[0087] As will be understood from the foregoing, the motor 362 drives the worm gear 366 causing the pinion spur gear 368 to rotate about the first horizontal shaft 376. This rotational motion is transferred to the crown spur gear 370 and the second horizontal shaft 378 is urged to rotate. Since the welding head 270 is fixedly secured to the shaft 278, as the shaft 278 rotates the welding head 270 is pivoted transversely of the weld seam 26. Pivotal oscillation of the welding head 270 is achieved by alternating the driving direction of the motor (i.e. clockwise to counter-clockwise). In this manner, a direct drive system is provided, however, those skilled in the art will understand that other gear train configurations are possible and may be employed to generate the pivotal oscillation.

[0088] As with the angular transport assembly 50 of the pipe welding apparatus 20, the rate, magnitude and velocity profile parameters of the oscillatory motion of the welding head 270 may be adjusted electronically. Similarly, the angular transport assembly 278 may also have oscillation dwell capabilities. Likewise, during a typical operation of the pipe welding apparatus 250, the horizontal and angular transport assemblies 274 and 278, respectively, may be actuated individually, sequentially, or simultaneously, i.e., in combination one with the other.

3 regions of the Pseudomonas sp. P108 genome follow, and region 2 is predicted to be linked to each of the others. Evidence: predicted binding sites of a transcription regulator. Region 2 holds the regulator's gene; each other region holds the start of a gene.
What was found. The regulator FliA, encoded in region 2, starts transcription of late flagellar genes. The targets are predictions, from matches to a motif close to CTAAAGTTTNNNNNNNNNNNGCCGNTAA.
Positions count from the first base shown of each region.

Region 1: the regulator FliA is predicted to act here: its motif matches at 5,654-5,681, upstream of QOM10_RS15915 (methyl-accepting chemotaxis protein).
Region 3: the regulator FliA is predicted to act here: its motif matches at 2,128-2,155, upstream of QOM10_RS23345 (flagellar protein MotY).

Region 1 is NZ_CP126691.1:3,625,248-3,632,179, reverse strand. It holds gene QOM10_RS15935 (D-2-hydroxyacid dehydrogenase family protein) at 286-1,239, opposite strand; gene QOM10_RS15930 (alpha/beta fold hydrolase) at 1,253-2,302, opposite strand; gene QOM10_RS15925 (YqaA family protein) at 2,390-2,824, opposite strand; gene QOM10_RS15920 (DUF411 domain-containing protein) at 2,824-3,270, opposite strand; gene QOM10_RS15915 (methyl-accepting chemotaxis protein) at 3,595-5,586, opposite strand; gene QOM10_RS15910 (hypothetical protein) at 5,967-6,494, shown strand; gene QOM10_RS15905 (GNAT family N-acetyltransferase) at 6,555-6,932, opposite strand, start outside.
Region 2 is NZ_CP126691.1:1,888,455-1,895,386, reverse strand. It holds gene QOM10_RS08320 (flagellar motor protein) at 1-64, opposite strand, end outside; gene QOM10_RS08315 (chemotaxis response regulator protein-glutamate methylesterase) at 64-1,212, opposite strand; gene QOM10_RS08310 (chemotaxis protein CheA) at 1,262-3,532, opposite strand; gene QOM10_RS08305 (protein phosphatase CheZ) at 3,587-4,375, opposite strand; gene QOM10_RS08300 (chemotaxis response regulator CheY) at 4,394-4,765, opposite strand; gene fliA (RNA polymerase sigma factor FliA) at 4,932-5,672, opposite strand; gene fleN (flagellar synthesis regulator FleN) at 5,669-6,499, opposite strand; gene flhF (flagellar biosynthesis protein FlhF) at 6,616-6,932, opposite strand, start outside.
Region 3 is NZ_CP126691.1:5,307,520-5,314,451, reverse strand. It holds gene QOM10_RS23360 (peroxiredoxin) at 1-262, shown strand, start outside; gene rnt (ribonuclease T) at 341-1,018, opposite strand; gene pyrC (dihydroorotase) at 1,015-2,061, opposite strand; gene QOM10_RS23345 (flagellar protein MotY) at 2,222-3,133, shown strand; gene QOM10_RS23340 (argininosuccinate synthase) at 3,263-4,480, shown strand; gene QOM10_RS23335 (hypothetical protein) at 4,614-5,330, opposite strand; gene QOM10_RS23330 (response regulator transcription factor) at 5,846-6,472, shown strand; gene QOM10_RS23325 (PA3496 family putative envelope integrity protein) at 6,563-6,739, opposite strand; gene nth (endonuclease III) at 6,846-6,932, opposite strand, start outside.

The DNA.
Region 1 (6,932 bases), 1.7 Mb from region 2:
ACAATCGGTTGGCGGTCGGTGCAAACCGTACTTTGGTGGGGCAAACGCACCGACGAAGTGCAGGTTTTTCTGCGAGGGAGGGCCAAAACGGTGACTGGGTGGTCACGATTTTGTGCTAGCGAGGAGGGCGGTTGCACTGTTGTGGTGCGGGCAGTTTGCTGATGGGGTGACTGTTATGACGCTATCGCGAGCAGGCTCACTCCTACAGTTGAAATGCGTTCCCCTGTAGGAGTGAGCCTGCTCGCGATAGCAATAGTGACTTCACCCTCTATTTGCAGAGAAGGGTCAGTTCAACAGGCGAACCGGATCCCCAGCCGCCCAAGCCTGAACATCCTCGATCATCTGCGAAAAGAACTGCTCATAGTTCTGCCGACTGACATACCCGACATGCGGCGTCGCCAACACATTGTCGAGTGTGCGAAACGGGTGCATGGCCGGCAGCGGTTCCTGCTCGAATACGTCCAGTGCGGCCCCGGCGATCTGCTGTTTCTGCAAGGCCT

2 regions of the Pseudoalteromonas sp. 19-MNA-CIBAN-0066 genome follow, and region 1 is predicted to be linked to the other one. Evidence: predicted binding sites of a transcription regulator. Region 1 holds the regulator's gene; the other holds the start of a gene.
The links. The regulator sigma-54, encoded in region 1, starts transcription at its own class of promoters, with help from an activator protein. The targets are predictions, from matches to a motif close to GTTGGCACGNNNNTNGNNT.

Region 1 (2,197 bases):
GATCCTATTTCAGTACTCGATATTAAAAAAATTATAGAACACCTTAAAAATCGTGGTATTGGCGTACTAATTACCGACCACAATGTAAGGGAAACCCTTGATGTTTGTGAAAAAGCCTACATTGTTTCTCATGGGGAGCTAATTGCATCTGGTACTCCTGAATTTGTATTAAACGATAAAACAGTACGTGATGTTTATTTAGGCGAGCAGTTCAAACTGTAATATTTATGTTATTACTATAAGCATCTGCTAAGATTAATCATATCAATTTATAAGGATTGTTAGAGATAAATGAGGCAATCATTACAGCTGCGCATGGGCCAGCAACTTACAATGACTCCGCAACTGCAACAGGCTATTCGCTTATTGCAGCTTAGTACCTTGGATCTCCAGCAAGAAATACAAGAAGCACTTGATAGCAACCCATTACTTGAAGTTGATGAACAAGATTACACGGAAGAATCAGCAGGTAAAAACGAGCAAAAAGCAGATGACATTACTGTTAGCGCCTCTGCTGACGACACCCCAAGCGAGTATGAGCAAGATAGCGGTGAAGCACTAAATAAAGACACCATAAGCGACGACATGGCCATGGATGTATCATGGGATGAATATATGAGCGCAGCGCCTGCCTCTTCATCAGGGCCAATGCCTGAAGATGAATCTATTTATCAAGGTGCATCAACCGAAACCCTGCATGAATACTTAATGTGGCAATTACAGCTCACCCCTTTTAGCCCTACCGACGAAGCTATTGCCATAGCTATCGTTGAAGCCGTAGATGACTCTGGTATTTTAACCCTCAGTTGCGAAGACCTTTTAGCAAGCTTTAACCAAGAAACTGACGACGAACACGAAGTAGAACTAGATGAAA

[0089] The retracting mechanism 280 will now be described with reference to FIGS. 11, 12 and 13. As previously mentioned, the frame 360 of the angular transport assembly 278 is pivotally mounted to the carriage block 322 of the horizontal transport assembly 274. The mounting shaft 319 extends from the carriage block 322 through the slot 318 of the vertical wall portion 260 and is received within a bore 390 defined in the frame 360. The bore 390 has a bushing 392 and bearings 394 mounted thereabout to permit the frame 360 (and welding head 270) to be rotated approximately 90 degrees in a clockwise direction about the mounting shaft 319. Accordingly, the welding head 270 may be moved from an operational position (shown on FIG. 12) to a retracted, non-operational position (shown on FIG. 13). Rotation of the welding head 270 about the mounting shaft 319 is constrained by a pin and slot arrangement 400. Arrangement 400 has a pin 402 connected to mounting shaft 319 which is mounted to travel within an arcuate slot 404 defined within the frame 360.